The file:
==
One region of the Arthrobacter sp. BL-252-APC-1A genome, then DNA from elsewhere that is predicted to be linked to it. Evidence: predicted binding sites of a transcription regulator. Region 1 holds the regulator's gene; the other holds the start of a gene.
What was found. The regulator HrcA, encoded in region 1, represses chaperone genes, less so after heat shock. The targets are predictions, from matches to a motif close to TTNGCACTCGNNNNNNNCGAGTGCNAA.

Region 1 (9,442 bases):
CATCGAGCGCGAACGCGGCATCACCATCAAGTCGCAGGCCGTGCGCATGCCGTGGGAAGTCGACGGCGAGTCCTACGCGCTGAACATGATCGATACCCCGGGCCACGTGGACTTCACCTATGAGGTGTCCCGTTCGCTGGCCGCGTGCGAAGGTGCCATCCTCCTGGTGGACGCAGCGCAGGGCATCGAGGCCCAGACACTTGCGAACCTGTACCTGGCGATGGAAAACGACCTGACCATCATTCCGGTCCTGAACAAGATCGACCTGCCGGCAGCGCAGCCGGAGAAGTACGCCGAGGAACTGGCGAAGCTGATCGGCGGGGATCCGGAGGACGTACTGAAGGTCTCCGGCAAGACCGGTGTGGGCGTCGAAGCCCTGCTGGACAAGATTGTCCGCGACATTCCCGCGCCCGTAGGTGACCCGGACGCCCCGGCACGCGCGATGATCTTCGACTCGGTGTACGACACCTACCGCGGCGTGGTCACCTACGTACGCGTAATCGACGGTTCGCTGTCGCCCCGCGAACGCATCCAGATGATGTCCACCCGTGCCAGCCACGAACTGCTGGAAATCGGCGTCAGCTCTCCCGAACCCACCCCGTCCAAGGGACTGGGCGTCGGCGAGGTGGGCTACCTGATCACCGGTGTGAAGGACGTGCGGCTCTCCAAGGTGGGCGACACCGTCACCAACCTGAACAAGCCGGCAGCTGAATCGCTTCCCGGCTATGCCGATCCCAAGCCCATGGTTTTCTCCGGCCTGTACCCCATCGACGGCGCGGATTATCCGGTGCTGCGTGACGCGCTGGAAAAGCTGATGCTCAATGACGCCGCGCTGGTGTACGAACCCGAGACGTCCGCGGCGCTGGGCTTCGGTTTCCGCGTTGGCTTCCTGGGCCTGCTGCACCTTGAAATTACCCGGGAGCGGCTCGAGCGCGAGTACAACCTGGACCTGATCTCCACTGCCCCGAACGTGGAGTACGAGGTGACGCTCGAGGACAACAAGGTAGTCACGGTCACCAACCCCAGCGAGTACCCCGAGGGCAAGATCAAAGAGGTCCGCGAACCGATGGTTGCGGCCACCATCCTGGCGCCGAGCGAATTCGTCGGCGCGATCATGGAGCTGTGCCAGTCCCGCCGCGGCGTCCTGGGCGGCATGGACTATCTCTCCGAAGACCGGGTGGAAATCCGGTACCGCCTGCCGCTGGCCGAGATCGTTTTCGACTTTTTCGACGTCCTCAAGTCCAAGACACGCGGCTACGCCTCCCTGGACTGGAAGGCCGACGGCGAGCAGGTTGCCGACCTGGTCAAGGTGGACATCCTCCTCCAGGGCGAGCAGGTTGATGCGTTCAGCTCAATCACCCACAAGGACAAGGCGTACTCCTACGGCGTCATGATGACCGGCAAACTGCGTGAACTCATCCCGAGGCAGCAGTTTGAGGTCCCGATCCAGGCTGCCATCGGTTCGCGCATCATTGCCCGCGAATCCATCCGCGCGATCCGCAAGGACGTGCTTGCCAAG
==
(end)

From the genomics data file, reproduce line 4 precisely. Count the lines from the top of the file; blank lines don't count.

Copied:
CATCGAGCGCGAACGCGGCATCACCATCAAGTCGCAGGCCGTGCGCATGCCGTGGGAAGTCGACGGCGAGTCCTACGCGCTGAACATGATCGATACCCCGGGCCACGTGGACTTCACCTATGAGGTGTCCCGTTCGCTGGCCGCGTGCGAAGGTGCCATCCTCCTGGTGGACGCAGCGCAGGGCATCGAGGCCCAGACACTTGCGAACCTGTACCTGGCGATGGAAAACGACCTGACCATCATTCCGGTCCTGAACAAGATCGACCTGCCGGCAGCGCAGCCGGAGAAGTACGCCGAGGAACTGGCGAAGCTGATCGGCGGGGATCCGGAGGACGTACTGAAGGTCTCCGGCAAGACCGGTGTGGGCGTCGAAGCCCTGCTGGACAAGATTGTCCGCGACATTCCCGCGCCCGTAGGTGACCCGGACGCCCCGGCACGCGCGATGATCTTCGACTCGGTGTACGACACCTACCGCGGCGTGGTCACCTACGTACGCGTAATCGACGGTTCGCTGTCGCCCCGCGAACGCATCCAGATGATGTCCACCCGTGCCAGCCACGAACTGCTGGAAATCGGCGTCAGCTCTCCCGAACCCACCCCGTCCAAGGGACTGGGCGTCGGCGAGGTGGGCTACCTGATCACCGGTGTGAAGGACGTGCGGCTCTCCAAGGTGGGCGACACCGTCACCAACCTGAACAAGCCGGCAGCTGAATCGCTTCCCGGCTATGCCGATCCCAAGCCCATGGTTTTCTCCGGCCTGTACCCCATCGACGGCGCGGATTATCCGGTGCTGCGTGACGCGCTGGAAAAGCTGATGCTCAATGACGCCGCGCTGGTGTACGAACCCGAGACGTCCGCGGCGCTGGGCTTCGGTTTCCGCGTTGGCTTCCTGGGCCTGCTGCACCTTGAAATTACCCGGGAGCGGCTCGAGCGCGAGTACAACCTGGACCTGATCTCCACTGCCCCGAACGTGGAGTACGAGGTGACGCTCGAGGACAACAAGGTAGTCACGGTCACCAACCCCAGCGAGTACCCCGAGGGCAAGATCAAAGAGGTCCGCGAACCGATGGTTGCGGCCACCATCCTGGCGCCGAGCGAATTCGTCGGCGCGATCATGGAGCTGTGCCAGTCCCGCCGCGGCGTCCTGGGCGGCATGGACTATCTCTCCGAAGACCGGGTGGAAATCCGGTACCGCCTGCCGCTGGCCGAGATCGTTTTCGACTTTTTCGACGTCCTCAAGTCCAAGACACGCGGCTACGCCTCCCTGGACTGGAAGGCCGACGGCGAGCAGGTTGCCGACCTGGTCAAGGTGGACATCCTCCTCCAGGGCGAGCAGGTTGATGCGTTCAGCTCAATCACCCACAAGGACAAGGCGTACTCCTACGGCGTCATGATGACCGGCAAACTGCGTGAACTCATCCCGAGGCAGCAGTTTGAGGTCCCGATCCAGGCTGCCATCGGTTCGCGCATCATTGCCCGCGAATCCATCCGCGCGATCCGCAAGGACGTGCTTGCCAAG